A Brief History of Widémouth Tapes & other relevant rants

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Widémouth Tapes is a label that includes 3 series of audio tapes & 1 of video tapes (or, as I prefer, vaudeo &/or vaudio). The 3 audio series are the founding one: Widemouth; its successor: démo; and the most recent one whose name combines the previous 2 names & creates the overall umbrella term: Widémouth. Periodically, WdmU publishes samplers from groups of previous tapes. As such, démo K7D is the Widemouth Sampler; Widémouth tape #002 is the démo tapes sampler; & Widémouth tape #020 is currently planned to be the sampler for the 1st 19 WdmU tapes. [As of 2013, that's not the case. Maybe #30 will be the WdmU Sampler.] Widemouth Tapes was originally called such as a reference to Widemouth jars since they're also known as Mason jars - making a pun off of the founder's name: Chris Mason. I was involved basically from the beginning thanks to my being Widemouth's 1st reviewer.

Below are the introductory notes to the Widemouth Sampler:

"Widemouth Tapes was founded in the later half of 1978ev in BalTimOre, as a part of the Merzaum Collective, by writer/performer/etc Chris Mason. The Merzaum Collective included such sub-units as the performance group "CoAccident", the publishers of "pod" books & "e pod" magazine, the music group "Svexner Labs", "Desire Productions", etc.. The name "Merzaum" was contructed by combining the dadaist Kurt Schwitters' "merz" with the Russian futurist Alexei Kruchenykh's "zaum". This combination was meant to be expressive of the collective's political & lingual historical sympathies. Of particular interest to most members of the collective were sound & visual poetry, "language-centered" writing, improvising, & alternatives to capitalism & hierarchies - such as through collaboration.

The 1st 8 Widemouth tapes, all produced by Chris, were fairly clearly aligned with Merzaum activities - 5 were directly from members & the remaining 3 were by people supported by it &/or supporters of it. Steve Benson, eg, came from California, staying with Mason, to perform & read as part of Desire Productions' "Festival of Disappearing Art(s)"; while cris cheek came from London & stayed with Kirby & Ro Malone, other collective members/founders, to also perform & collaborate extensively - again sponsored by Desire Prods.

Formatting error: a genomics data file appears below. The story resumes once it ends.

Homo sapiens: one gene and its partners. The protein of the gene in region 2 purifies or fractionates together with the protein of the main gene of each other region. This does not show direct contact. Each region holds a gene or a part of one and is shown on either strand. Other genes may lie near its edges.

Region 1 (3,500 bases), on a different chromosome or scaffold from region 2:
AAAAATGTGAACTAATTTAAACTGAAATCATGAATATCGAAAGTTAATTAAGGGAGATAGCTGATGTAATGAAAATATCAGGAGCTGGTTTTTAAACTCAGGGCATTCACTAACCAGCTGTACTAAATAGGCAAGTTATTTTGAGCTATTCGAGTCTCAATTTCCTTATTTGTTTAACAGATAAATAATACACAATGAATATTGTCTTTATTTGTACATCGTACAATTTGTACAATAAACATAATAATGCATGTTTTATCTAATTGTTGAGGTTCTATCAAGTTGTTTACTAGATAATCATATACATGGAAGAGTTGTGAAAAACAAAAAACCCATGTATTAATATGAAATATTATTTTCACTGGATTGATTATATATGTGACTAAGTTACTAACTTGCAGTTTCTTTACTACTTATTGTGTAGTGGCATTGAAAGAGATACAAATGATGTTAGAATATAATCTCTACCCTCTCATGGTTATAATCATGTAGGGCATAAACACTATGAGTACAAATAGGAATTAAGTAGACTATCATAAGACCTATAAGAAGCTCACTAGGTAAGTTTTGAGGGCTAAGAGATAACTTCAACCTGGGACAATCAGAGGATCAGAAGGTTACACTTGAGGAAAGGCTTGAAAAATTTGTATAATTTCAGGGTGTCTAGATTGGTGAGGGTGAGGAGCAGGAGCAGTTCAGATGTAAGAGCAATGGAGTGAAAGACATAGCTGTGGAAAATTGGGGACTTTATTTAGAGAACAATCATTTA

The next 4 tapes were produced, at Chris' request, by an entity going by the name "tENTATIVELY, a cONVENIENCE" - a collaborator/activist with another BalTimOre grouping with social concerns similar to those of Merzaum's. This grouping, sometimes known as "Balti-Media" (mainly in retrospect), was involved with catalyzing anarchic interaction within large groups of people who probably never would've come into contact with certain esoteric theory & practice otherwise. The 3 dominant areas of their activity were a sort of guerrilla "theater" done under the names of B.O.M.B. (the BalTimOre Oblivion Marching Band) & Crab Feast, large open-ended social events (such as "fashion shows", parties for people from the future, a sort of "fake" science fair, etc), & a network of interactive phone stations known as the B.U.T.N. (BalTimOre Underground Telectropheremonic Network). The 1st of these latter was "TESTES-3". This phone station received as many as 150 calls daily - ultimately involving the participation of thousands of people in the BalTimOre area. Given tentatively, a convenience's desire to further propagate this type of underground populist mass-media, the TESTES-3 material was chosen for publishing.

By late 1980ev, the Merzaum Collective had disintegrated to a major extent & Chris was moving to Amsterdam for a year. Having long since tired of the responsibilities of running Widemouth, he handed it over to Patty Karl (another ex-Merzaumer) & tENTATIVELY, a cONVENIENCE [in June or so of '81]. Chris had managed to finagle a $2,400 grant for the production of 6 specific tapes which were due out by July of '81, but, having lost momentum, had failed to do so. When convenience & Karl were given the "business", it consisted of a couple of completely disorganized boxes full of crumpled papers, box-less cassettes, rubber stamps, a checking account, 1 tape recorder, a couple of missing "masters", & the unfulfilled grant obligation.

Patty & tentatively, being, perhaps, not remarkable well-suited to this job, took quite some time to make sense out of the mess. Procuring deadline extentions, the tapes that Chris had committed himself to in order to get the grant - those by Pablo & the New Mexicans, CoAccident, Bruce Andrews (which became "Public Language"), Beth Anderson/Gayle Hanson, Charles Bernstein/Charles Stein, & Franz Kamin - + Dutch sound & visual poet Great Monach's "Zwevingen/Floatings and other works" were finally published - but not to the satisfaction of the N.E.A. Thus, the grant wasn't renewed.